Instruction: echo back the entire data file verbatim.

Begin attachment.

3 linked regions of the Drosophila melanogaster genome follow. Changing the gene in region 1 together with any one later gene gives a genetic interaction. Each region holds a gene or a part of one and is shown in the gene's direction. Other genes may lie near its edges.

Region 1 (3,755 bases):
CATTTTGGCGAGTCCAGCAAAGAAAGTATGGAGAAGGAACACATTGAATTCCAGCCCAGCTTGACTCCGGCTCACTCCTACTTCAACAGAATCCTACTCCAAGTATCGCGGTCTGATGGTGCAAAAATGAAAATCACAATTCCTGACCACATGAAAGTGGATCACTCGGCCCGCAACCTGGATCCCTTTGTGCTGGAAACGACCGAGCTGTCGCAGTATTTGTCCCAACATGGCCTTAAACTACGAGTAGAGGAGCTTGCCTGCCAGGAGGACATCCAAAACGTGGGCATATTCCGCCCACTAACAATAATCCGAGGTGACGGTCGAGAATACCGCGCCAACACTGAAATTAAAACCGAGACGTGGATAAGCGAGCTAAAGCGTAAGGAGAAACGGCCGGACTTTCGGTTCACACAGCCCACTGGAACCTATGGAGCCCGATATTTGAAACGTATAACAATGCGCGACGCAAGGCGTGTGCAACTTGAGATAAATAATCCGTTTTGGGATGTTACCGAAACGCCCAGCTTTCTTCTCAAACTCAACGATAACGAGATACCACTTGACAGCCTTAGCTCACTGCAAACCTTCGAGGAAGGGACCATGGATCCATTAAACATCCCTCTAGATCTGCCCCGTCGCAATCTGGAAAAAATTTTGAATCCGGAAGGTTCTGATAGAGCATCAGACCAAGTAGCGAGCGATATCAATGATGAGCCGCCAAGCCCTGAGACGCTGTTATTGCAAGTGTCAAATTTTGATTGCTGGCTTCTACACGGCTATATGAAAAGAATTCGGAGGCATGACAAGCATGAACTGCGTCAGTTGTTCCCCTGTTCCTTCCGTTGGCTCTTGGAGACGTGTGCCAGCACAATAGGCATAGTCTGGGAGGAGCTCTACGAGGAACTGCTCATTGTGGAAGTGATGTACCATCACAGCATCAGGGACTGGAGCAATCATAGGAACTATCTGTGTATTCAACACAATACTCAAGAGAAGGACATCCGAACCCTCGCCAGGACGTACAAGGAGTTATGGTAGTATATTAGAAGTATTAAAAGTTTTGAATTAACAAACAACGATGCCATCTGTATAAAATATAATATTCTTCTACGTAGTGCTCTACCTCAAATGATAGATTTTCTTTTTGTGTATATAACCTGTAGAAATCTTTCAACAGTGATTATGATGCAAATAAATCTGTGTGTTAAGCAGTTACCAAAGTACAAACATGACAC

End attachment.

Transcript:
3 linked regions of the Drosophila melanogaster genome follow. Changing the gene in region 1 together with any one later gene gives a genetic interaction. Each region holds a gene or a part of one and is shown in the gene's direction. Other genes may lie near its edges.

Region 1 (3,755 bases):
CATTTTGGCGAGTCCAGCAAAGAAAGTATGGAGAAGGAACACATTGAATTCCAGCCCAGCTTGACTCCGGCTCACTCCTACTTCAACAGAATCCTACTCCAAGTATCGCGGTCTGATGGTGCAAAAATGAAAATCACAATTCCTGACCACATGAAAGTGGATCACTCGGCCCGCAACCTGGATCCCTTTGTGCTGGAAACGACCGAGCTGTCGCAGTATTTGTCCCAACATGGCCTTAAACTACGAGTAGAGGAGCTTGCCTGCCAGGAGGACATCCAAAACGTGGGCATATTCCGCCCACTAACAATAATCCGAGGTGACGGTCGAGAATACCGCGCCAACACTGAAATTAAAACCGAGACGTGGATAAGCGAGCTAAAGCGTAAGGAGAAACGGCCGGACTTTCGGTTCACACAGCCCACTGGAACCTATGGAGCCCGATATTTGAAACGTATAACAATGCGCGACGCAAGGCGTGTGCAACTTGAGATAAATAATCCGTTTTGGGATGTTACCGAAACGCCCAGCTTTCTTCTCAAACTCAACGATAACGAGATACCACTTGACAGCCTTAGCTCACTGCAAACCTTCGAGGAAGGGACCATGGATCCATTAAACATCCCTCTAGATCTGCCCCGTCGCAATCTGGAAAAAATTTTGAATCCGGAAGGTTCTGATAGAGCATCAGACCAAGTAGCGAGCGATATCAATGATGAGCCGCCAAGCCCTGAGACGCTGTTATTGCAAGTGTCAAATTTTGATTGCTGGCTTCTACACGGCTATATGAAAAGAATTCGGAGGCATGACAAGCATGAACTGCGTCAGTTGTTCCCCTGTTCCTTCCGTTGGCTCTTGGAGACGTGTGCCAGCACAATAGGCATAGTCTGGGAGGAGCTCTACGAGGAACTGCTCATTGTGGAAGTGATGTACCATCACAGCATCAGGGACTGGAGCAATCATAGGAACTATCTGTGTATTCAACACAATACTCAAGAGAAGGACATCCGAACCCTCGCCAGGACGTACAAGGAGTTATGGTAGTATATTAGAAGTATTAAAAGTTTTGAATTAACAAACAACGATGCCATCTGTATAAAATATAATATTCTTCTACGTAGTGCTCTACCTCAAATGATAGATTTTCTTTTTGTGTATATAACCTGTAGAAATCTTTCAACAGTGATTATGATGCAAATAAATCTGTGTGTTAAGCAGTTACCAAAGTACAAACATGACAC